• Your Social Security number
  • A current government-issued photo ID such as a driver’s license, state or military ID, birth certificate or passport
  • Proof of residency, such a lease agreement, an insurance or tax letter, credit card statement or a utility bill with your name and address on it

4. Make an opening deposit.

Check the bank’s minimum opening deposit requirements and complete an opening deposit with a debit card or ACH transfer. You can also fund your account with cash or a check if you’re at a branch.

5. Set up direct deposit.

While optional, setting up direct deposit for your new bank account can help avoid delays in getting paid. Some banks require you to set up direct deposit to avoid monthly fees.

How To Choose the Best Checking Accounts

When choosing a checking account, think about which benefits and services are important to you. Here are some factors to consider:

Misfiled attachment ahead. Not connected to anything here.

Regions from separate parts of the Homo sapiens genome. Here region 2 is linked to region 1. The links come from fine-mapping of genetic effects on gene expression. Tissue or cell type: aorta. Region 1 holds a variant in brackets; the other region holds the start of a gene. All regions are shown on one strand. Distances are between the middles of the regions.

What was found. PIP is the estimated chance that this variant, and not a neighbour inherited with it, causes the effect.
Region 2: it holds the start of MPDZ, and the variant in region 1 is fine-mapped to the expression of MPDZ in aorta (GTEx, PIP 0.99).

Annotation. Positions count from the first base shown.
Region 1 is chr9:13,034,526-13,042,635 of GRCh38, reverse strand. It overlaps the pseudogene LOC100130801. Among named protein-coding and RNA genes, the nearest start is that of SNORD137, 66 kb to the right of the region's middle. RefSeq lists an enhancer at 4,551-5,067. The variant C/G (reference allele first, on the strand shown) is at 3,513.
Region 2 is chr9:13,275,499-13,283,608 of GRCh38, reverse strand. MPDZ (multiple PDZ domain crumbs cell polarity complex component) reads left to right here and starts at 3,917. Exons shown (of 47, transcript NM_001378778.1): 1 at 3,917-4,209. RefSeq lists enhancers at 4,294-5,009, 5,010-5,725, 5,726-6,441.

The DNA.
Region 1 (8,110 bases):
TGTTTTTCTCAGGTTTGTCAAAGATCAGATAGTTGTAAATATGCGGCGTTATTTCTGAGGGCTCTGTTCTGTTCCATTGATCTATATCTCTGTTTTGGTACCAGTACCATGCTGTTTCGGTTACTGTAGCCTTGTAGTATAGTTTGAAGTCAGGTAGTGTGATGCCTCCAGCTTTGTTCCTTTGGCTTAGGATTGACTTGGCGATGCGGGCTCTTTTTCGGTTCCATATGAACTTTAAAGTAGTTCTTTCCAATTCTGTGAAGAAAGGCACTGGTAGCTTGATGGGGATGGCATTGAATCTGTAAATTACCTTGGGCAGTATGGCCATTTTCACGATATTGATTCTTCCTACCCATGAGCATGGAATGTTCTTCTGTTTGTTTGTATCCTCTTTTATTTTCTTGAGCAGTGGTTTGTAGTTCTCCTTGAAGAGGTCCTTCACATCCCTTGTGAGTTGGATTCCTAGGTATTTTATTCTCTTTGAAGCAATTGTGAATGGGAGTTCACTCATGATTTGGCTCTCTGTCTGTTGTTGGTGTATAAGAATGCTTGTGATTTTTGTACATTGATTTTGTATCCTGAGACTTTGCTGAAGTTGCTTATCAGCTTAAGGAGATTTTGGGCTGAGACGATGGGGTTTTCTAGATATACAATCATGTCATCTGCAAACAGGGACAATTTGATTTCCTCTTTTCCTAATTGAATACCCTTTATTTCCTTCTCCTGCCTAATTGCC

• Convenience. Do you want to be able to walk into your local branch, or are you happy to do everything online? Traditional banks offer more personalized service, while digital banking may appeal more to the tech-savvy who don’t need much assistance.
  • Monthly fees. If your banking needs are simple, it makes sense to look for checking accounts with no monthly fees. If your eyes are set on an account that does charge monthly fees, make sure you can meet the requirements to get it waived.
  • Transaction fees. How often do you use out-of-network ATMs or travel abroad? If you use them a lot, look for checking accounts with free ATMs worldwide, ATM reimbursements and no foreign transaction fees.
  • APY. While most checking accounts don’t offer much interest if any, there are some high-yield checking accounts with APYs above 1.00%.
  • Bonuses and rewards. If you’re the type to hunt for deals, look for a bank account with a welcome bonus or a cash-back debit card.
  • Mobile app features. Do you prefer mobile banking? Look for banks with highly-rated apps that offer features like mobile check deposit, person-to-person transfers and budgeting tools.
  • Overdraft protection. To avoid costly fees, find an account with overdraft protection or zero overdraft fees.
  • Premium services. Premium accounts offer benefits like high APYs, free ATM withdrawals and free checks. Fees can run around $25 to $35 per month, but can often be waived by maintaining a high minimum balance.

Find the Best Checking Accounts of 2023